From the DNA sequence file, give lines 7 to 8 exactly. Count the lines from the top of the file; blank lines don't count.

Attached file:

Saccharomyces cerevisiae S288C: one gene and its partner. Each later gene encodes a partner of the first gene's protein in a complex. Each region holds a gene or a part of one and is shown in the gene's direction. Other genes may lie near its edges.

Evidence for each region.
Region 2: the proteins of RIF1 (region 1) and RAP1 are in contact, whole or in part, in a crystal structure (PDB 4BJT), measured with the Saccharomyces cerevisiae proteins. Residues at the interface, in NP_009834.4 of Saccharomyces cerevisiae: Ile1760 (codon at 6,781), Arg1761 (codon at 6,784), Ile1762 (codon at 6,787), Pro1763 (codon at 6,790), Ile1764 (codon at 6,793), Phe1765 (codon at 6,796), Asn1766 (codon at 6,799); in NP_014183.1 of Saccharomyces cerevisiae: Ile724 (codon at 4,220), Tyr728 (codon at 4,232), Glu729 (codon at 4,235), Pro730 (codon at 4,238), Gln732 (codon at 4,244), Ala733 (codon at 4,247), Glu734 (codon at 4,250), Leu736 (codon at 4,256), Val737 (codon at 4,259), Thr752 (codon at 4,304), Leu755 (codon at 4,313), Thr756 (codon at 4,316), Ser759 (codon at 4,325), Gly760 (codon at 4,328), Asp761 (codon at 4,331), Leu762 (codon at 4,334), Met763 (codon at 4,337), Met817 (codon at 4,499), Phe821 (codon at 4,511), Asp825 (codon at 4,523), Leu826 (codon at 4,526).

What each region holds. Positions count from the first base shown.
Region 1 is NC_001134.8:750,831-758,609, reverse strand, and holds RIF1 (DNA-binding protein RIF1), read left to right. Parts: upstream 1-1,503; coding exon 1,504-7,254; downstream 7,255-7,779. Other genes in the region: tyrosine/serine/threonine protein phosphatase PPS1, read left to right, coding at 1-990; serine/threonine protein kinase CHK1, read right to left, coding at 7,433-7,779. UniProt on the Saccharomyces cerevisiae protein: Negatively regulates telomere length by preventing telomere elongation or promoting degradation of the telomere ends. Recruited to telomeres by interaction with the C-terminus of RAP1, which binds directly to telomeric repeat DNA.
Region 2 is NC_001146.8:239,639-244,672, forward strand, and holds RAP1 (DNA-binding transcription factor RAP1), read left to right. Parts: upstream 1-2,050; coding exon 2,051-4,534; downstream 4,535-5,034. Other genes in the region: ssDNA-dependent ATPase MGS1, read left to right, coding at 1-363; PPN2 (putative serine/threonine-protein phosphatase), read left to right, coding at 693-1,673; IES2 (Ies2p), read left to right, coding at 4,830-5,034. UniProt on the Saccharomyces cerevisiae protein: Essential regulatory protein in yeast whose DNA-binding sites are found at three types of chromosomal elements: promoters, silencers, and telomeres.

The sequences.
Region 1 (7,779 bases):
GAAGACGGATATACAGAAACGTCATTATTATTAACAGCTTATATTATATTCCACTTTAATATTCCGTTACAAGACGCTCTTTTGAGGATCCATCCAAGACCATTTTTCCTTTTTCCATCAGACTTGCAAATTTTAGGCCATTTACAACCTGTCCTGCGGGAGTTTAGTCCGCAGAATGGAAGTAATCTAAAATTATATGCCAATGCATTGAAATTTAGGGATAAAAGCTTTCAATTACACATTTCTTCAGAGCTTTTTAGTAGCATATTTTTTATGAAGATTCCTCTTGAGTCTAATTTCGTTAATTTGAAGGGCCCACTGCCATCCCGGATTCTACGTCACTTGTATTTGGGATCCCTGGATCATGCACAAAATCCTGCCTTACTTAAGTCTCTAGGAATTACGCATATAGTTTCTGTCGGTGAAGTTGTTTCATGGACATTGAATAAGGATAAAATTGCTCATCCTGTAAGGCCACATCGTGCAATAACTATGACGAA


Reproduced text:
The sequences.
Region 1 (7,779 bases):